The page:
Dale Nolan Stevens, of Vernal, claims to be the chief of the Wampanoag Nation - formed during a meeting at an Arby's restaurant.
Thomas Smith, a St. George resident who also goes by the name War Hawk, says he is the chief tribal judge and chief of the Ministry of Communication. Martin Terry Campbell, of Vernal, insists he holds the office of minister of law enforcement for the eastern Utah "tribe."
U.S. District Judge Stephen Friot, though, says the three, as well as fellow member James W. Burbank, of Vernal, are not entitled to the status of American Indians. The judge said they used that phony tribal membership in an attempt to intimidate and extort Uintah County public servants.
And the Wampanoag Nation, Tribe of Grayhead, Wolf Band - the association's formal name - is a "complete sham," the judge declared in a ruling handed down last week at the conclusion of a trial in Salt Lake City.
In his ruling, Friot threw out millions of dollars in judgments purportedly awarded to the group's members by the so-called Western Arbitration Council, which he said was working in concert with the ''tribe.'' The phony judgments included a $250 million award against Uintah County Attorney JoAnn Stringham and a $3.5 million award against Deputy Sheriff John Laursen.
Friot also ordered the defendants to pay attorneys' fees and $63,000 in damages to Uintah County. Also liable for the damages are the Wampanoag Nation, Grayhead Tribe, Wolf Band; member Curtis Richmond of California; and the Order of White Light, a Duchesne County corporation that does business as the Western Arbitration Council.
According to court records, the Wampanoag Nation was formed in an Arby's restaurant in Provo in April 2003. Members of the group, which has no relationship to the historical Wampanoag Nation of Massachusetts, claimed immunity from local, state and federal laws.
They then began filing claims against prosecutors, law enforcement officers and judges. Stevens alleged he won the $250 million award against Stringham because she prosecuted him for driving with a tribal license plate, rather than a state-issued one.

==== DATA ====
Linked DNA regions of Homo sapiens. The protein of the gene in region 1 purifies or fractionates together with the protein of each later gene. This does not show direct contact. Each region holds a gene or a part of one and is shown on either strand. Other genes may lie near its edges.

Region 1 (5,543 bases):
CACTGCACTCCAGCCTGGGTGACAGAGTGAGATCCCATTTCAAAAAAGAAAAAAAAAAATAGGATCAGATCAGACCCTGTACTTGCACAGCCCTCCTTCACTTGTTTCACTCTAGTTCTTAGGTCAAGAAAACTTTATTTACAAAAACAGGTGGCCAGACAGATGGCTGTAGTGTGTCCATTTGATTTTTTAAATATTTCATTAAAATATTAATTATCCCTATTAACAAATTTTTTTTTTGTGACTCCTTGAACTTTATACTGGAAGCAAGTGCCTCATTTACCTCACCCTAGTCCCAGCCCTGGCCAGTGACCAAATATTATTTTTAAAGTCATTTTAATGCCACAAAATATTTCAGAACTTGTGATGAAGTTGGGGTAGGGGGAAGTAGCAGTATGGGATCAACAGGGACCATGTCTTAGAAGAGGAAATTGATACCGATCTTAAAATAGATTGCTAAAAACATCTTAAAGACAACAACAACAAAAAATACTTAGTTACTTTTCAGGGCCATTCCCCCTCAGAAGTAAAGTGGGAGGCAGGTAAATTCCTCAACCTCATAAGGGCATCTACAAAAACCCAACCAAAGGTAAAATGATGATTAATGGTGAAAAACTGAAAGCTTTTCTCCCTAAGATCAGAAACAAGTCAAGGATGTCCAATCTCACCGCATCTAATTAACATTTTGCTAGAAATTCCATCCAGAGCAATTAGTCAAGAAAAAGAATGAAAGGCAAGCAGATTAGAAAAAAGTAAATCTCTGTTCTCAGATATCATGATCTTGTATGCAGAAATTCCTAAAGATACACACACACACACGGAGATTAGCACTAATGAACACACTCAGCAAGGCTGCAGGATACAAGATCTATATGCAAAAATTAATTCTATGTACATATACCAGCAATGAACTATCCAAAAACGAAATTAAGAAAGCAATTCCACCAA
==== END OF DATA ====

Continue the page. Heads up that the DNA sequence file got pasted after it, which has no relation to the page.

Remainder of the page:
Burbank filed suit in U.S. District Court in 2004 seeking payment of $375 million in damages from Uintah County for citing him for having an unregistered vehicle. The county filed a counterclaim against Burbank and the other defendants asking for a ruling that the tribe is a fake.
U.S. District Judge John E. Conway ruled in 2006 that the Vernal group was not a legitimate tribe and threw out Burbank's suit. The counterclaims proceeded to trial.
Friot, an Oklahoma federal judge, and Conway, who sits in New Mexico, were brought in to hear the case because the group had either sued the Utah federal judges or challenged their assignment to the case.
The defendants do not have listed phone numbers and could not be reached for comment. Burbank, Stevens, Campbell and Smith defended themselves at trial and insisted their actions were legal. Stevens has previously said the tribe is legitimate.
How the scam worked
Officials of the Western Arbitration Council, a body set up by members of the fake tribe, sent notices to Uintah County officials announcing a claim had been filed against them. The notices alleged the recipient had broken a contract or violated someone's civil rights.
The recipients were falsely informed that they earlier agreed to submit to binding arbitration and had just days to respond or lose by default. After the time period expired, WAC granted an award to the tribe, which then filed a lien against the target of the scam.
The tribe apparently collected no money but did damage credit records.